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A Study of the Pharmacokinetics and Antiviral Activity of Dolutegravir in Cerebrospinal Fluid in HIV-1-Infected, ART-Naive Subjects
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CROI: Distribution and Antiviral Activity in Cerebrospinal Fluid (CSF) of the Integrase Inhibitor, Dolutegravir (DTG): ING116070 Week 16 Results - (03/06/13)
"By Week 16, the median change from Baseline in CSF HIV-1 RNA was -3.42 log10 c/mL, which was similar to that observed in plasma (-3.04 log10 c/mL)......In addition, ABC & 3TC both distribute well into the CNS [29, 30], indicating that a combination regimen of ABC/3TC with DTG might be effective in rapidly clearing HIV from the CSF."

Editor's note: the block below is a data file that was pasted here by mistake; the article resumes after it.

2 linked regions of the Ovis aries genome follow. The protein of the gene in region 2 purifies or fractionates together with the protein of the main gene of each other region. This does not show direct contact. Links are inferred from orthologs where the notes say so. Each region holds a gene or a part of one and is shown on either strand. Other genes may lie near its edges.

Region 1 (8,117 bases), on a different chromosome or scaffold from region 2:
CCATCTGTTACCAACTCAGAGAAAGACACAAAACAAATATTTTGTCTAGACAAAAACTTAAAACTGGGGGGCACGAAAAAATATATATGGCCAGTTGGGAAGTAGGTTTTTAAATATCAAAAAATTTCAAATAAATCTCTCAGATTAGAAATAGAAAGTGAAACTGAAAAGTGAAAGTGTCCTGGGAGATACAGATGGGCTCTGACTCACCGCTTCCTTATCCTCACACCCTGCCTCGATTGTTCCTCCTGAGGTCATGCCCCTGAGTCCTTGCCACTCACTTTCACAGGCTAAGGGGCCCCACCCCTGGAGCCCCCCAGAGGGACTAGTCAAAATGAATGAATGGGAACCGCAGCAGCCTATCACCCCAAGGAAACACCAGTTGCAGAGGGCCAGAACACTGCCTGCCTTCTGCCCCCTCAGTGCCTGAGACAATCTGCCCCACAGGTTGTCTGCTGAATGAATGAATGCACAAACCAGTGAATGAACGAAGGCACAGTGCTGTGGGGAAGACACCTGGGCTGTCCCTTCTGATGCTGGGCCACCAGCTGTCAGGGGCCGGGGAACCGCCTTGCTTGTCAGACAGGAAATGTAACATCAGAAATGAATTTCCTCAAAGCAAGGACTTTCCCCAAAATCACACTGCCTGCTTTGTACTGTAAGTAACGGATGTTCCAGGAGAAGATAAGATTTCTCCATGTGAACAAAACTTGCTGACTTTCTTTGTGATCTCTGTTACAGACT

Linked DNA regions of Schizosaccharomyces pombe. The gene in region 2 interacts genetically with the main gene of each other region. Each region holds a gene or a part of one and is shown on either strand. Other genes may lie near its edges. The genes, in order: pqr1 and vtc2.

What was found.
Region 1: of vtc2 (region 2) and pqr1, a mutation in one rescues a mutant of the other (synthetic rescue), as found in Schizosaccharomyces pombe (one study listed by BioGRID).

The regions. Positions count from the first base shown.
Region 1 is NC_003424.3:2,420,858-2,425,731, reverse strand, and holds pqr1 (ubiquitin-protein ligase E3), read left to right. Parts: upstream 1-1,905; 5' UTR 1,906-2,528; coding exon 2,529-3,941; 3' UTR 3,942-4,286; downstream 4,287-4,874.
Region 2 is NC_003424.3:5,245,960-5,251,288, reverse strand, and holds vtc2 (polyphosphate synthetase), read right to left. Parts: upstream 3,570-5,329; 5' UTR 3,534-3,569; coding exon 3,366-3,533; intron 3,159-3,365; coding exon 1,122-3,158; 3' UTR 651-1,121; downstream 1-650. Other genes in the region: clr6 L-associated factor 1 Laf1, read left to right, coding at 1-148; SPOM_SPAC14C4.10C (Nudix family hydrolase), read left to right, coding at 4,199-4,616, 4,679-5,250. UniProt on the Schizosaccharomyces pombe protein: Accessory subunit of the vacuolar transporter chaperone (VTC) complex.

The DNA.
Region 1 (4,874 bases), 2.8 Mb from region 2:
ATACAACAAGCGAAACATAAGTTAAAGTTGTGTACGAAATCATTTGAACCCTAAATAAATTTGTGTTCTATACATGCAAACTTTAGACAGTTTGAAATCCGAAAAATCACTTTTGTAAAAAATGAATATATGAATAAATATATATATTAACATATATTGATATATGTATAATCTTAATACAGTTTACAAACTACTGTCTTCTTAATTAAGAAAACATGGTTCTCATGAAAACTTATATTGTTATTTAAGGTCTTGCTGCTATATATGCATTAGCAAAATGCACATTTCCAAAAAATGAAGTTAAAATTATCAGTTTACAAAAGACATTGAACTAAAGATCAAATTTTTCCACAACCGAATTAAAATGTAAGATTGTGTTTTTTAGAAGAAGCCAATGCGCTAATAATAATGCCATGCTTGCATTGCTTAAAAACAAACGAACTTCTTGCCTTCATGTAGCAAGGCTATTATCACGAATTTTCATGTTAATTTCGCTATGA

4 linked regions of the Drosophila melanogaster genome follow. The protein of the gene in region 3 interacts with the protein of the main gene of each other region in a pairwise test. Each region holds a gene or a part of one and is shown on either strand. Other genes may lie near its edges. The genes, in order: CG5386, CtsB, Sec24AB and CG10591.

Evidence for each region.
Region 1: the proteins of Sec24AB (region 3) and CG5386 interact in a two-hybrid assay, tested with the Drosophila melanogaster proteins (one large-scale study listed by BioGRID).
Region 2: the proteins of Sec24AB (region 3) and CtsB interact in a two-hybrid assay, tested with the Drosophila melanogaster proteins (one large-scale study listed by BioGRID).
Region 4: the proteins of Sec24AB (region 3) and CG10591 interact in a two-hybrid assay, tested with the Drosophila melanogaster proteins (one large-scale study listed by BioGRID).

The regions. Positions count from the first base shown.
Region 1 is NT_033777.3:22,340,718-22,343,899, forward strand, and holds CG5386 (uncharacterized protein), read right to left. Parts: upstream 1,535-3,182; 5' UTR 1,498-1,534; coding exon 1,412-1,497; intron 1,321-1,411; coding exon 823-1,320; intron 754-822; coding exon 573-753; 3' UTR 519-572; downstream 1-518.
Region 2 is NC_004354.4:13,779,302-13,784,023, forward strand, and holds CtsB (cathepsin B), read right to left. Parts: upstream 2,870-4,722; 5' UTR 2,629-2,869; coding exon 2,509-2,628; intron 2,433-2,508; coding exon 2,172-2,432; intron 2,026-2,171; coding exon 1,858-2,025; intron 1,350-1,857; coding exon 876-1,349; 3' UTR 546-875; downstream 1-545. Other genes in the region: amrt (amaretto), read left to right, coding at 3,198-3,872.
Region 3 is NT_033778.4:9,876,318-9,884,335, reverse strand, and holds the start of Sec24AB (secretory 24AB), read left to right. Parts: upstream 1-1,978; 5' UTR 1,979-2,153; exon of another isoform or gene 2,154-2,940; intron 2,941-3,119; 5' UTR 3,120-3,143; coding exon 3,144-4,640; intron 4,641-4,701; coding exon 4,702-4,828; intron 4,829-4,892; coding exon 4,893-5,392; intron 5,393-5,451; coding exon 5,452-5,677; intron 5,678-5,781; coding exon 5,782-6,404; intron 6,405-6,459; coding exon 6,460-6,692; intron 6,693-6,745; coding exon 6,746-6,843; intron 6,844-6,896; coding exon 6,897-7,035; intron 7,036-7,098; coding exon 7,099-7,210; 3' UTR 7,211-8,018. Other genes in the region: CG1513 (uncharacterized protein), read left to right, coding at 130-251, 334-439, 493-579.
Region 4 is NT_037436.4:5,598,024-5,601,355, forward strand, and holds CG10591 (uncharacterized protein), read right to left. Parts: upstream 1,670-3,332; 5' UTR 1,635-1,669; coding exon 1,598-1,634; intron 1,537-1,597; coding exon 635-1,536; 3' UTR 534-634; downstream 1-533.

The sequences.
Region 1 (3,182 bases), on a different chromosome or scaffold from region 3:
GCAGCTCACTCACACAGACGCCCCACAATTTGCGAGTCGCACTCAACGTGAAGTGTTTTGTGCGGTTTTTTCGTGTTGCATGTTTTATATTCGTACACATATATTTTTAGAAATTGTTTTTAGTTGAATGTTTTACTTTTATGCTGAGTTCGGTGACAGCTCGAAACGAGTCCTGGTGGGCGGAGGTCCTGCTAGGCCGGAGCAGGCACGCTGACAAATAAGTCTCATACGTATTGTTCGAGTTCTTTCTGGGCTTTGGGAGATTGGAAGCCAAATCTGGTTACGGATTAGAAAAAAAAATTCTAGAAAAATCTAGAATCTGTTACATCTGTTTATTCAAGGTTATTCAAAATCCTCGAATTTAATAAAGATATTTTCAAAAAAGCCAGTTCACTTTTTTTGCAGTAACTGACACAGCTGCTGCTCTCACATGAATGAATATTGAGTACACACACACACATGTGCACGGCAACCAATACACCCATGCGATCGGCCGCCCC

ING116070: A Study of the Pharmacokinetics and Antiviral Activity of Dolutegravir in Cerebrospinal Fluid in HIV-1-Infected, ART-Naive Subjects
Clinical Infectious Diseases Advance Access published June 18, 2014
Scott L. Letendre1, Anthony M. Mills2, Karen T. Tashima3, Deborah A. Thomas4, Sherene S. Min4, Shuguang Chen4, Ivy H. Song4, Stephen C. Piscitelli4, on behalf of the extended ING116070 study team
Dolutegravir (DTG), a once-daily, HIV-1 integrase inhibitor, was evaluated for distribution and antiviral activity in cerebrospinal fluid (CSF).
Methods. ING116070 is an ongoing, single-arm, open-label, multicenter study in antiretroviral therapy-naive, HIV-1-infected adults. Subjects received DTG 50 mg+abacavir/lamivudine 600/300 mg once daily. CSF and plasma (total and unbound) DTG concentrations were measured at Weeks 2 and 16. HIV-1 RNA was measured in CSF at Baseline and Weeks 2 and 16 and in plasma at Baseline and Weeks 2, 4, 8, 12 and 16.